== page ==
The impact of hepatic steatosis on liver circulation, transplantation, ischaemia-reperfusion injury and its relation with nitrous oxide
Sun, Cheuk Kwan
Obesity is now a major health threat in the developed world. To investigate the impact of obesity-induced steatosis on hepatic blood flow, portal venous and hepatic arterial blood flow were measured in the anaesthetized lean and obese Zucker rats. Hepatic tissue oxygenation status was assessed by analyzing the NAD(P)H fluorescence. The results show that although the steatotic liver has a remarkably reduced total and portal venous blood flow, the hepatic arterial blood flow is well maintained. However, the tissue in the steatotic liver is still in a relatively hypoxic state as compared with the lean Zucker rats. The impact of systemic metabolic conditions on the development of liver steatosis was studied by transplanting normal non-steatotic liver grafts from lean Zucker rats to their obese littermates and following the changes in plasma lipid profile, body weight, graft perfusion, microvascular structure, and liver histology for 3 months. The results demonstrate that transplantation of a non-steatotic liver into an obese Zucker rat initially has a positive effect on lipid metabolism. However, 3 months after transplantation, the donor liver became steatotic with reduced perfusion. Hence, the recipient's metabolic status is pivotal in the maintenance of normal liver graft perfusion after transplantation. To investigate the vulnerability of the steatotic liver to ischaemia-reperfusion (IR) injury, partial hepatic IR (45' /60') was induced in anaesthetized lean and obese Zucker rats. Mitochondrial membrane potential, hepatocyte nucleus density, and leukocyte adherence were quantitated using intravital fluorescent microscopy (IVFM) during the process. Plasma transaminases and liver histology were also studied. The results indicate that IR leads to significantly depressed mitochondrial membrane potential and greater injury in the steatotic than in the normal liver. In conclusion, the increased sensitivity of the steatotic liver to IR injury would appear to involve both alterations in the microcirculation and to cellular changes. To elucidate the role of nitric oxide (NO) in the maintenance of hepatic haemodynamics under steatotic condition and during IR injury, hepatic haemodynamic parameters, hepatic microvascular features, and changes in mitochondrial membrane potential were measured during IR (60' /120') in the anaesthetized obese and lean Zucker rats with and without pretreatment with L-NAME (10mg·kg-1 i.a.). Plasma transaminase activities were also compared. The findings suggest that not only is NO vital in the control of hepatic haemodynamics and hepatic microcirculatory perfusion, it is also important in the maintenance of hepatic architecture and the alleviation of hepatic IR injury in both lean and obese Zucker rats. The results also suggest a protective role of NO in the maintenance of metabolic functions and cellular integrity during short-term IR in the steatotic liver. In an attempt to address in vivo the function of specific nitric oxide synthase (NOS) isoform in hepatic haemodynamics and during hepatic IR, age-matched wildtype (WT),iNOS knockout (iNOS-/-), and eNOS knockout (eNOS-/-) mice were subjected to 60 min partial hepatic ischaemia and examined before and at 2h, 8h, and 24h after reperfusion. The results imply that eNOS is protective in the subacute phase of hepatic IR injury. Moreover, although a role of iNOS in reactive oxygen species (ROS) formation during IR is suggested, there is no evidence of significant protective effect in iNOS-/- mice toward IR injury. On the contrary, the iNOS-/- mutants exhibited delayed histologic recovery after IR insult, implying that iNOS-derived NO may be beneficial in the process.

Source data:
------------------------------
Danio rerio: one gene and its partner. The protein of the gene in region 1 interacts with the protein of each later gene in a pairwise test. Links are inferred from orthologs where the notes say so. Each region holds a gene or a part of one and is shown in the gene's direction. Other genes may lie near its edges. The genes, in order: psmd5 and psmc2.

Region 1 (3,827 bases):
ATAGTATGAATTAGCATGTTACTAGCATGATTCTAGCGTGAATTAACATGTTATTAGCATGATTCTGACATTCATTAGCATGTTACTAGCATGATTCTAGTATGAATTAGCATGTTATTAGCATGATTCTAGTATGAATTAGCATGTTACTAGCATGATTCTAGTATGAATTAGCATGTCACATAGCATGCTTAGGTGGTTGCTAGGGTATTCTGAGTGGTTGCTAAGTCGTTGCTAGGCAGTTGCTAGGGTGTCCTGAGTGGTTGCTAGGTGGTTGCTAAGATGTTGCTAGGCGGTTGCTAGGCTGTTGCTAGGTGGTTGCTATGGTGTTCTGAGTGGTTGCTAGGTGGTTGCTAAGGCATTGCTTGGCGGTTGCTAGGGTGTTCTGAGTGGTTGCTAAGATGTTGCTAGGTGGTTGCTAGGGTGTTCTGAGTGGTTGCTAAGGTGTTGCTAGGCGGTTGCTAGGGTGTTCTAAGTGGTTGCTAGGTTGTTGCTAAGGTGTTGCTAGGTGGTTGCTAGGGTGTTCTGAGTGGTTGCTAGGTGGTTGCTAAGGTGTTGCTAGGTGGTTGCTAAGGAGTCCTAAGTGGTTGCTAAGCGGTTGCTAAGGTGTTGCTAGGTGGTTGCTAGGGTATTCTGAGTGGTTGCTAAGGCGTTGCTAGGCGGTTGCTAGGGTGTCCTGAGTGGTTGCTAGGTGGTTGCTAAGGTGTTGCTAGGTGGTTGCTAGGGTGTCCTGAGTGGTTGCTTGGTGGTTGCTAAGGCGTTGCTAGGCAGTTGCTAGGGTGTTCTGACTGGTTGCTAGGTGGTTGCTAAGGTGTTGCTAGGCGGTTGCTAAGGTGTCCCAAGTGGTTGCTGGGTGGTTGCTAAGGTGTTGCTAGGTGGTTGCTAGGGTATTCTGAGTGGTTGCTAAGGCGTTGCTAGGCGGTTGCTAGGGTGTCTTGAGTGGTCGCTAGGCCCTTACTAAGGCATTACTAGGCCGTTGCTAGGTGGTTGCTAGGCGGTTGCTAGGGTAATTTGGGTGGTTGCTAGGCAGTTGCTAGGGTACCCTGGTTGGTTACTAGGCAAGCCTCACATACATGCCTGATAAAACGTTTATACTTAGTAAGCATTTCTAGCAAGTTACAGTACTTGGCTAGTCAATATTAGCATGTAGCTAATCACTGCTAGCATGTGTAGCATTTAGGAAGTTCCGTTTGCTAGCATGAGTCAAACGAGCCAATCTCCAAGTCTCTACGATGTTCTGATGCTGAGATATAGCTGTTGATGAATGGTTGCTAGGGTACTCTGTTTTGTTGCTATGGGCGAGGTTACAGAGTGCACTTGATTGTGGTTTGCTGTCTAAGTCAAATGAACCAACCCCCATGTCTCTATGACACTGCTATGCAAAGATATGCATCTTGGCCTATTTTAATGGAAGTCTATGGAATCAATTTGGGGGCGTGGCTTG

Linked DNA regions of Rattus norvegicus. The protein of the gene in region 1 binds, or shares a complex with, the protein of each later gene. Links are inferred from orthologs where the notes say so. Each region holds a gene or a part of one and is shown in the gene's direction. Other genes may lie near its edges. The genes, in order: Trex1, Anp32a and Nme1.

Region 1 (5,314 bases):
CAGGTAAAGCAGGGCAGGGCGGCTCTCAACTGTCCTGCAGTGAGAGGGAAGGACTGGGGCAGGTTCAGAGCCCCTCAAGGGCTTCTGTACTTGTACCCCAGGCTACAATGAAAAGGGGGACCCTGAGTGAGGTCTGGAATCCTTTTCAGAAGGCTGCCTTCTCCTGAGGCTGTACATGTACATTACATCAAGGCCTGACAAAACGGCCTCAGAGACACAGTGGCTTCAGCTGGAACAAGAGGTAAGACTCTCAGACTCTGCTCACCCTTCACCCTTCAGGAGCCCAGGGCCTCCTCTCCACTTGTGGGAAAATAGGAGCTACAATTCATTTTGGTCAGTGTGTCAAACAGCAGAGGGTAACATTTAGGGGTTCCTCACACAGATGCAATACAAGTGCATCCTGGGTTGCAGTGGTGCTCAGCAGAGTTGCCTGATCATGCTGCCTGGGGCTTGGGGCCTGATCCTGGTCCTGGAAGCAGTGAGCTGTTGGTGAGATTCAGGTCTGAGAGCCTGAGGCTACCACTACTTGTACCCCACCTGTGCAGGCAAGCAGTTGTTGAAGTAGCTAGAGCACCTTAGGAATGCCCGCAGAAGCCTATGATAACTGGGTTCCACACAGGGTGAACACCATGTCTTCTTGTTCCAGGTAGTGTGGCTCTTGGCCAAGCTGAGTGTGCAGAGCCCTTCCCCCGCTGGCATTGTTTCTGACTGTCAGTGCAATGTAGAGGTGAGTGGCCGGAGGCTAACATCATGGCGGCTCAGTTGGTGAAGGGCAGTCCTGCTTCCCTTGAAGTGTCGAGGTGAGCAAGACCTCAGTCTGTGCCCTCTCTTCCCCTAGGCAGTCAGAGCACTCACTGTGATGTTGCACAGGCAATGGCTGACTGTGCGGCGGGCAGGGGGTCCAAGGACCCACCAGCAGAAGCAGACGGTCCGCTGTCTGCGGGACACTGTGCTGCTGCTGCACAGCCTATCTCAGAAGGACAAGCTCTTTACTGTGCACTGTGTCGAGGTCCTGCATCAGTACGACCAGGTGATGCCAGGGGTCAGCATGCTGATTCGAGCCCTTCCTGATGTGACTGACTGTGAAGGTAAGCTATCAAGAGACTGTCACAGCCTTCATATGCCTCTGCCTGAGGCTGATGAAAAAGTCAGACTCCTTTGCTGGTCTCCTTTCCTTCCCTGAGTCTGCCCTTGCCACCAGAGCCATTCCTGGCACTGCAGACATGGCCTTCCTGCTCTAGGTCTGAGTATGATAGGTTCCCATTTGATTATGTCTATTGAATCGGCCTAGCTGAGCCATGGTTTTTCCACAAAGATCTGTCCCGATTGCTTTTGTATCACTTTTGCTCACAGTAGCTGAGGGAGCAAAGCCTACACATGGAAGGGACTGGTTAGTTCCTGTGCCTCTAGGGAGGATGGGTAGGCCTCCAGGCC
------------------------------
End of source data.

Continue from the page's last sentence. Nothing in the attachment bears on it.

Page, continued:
Advisor: Wheatley, Antony M.
Degree Name: Doctor of Philosophy
Degree Discipline: Physiology
Publisher: University of Otago
Research Type: Thesis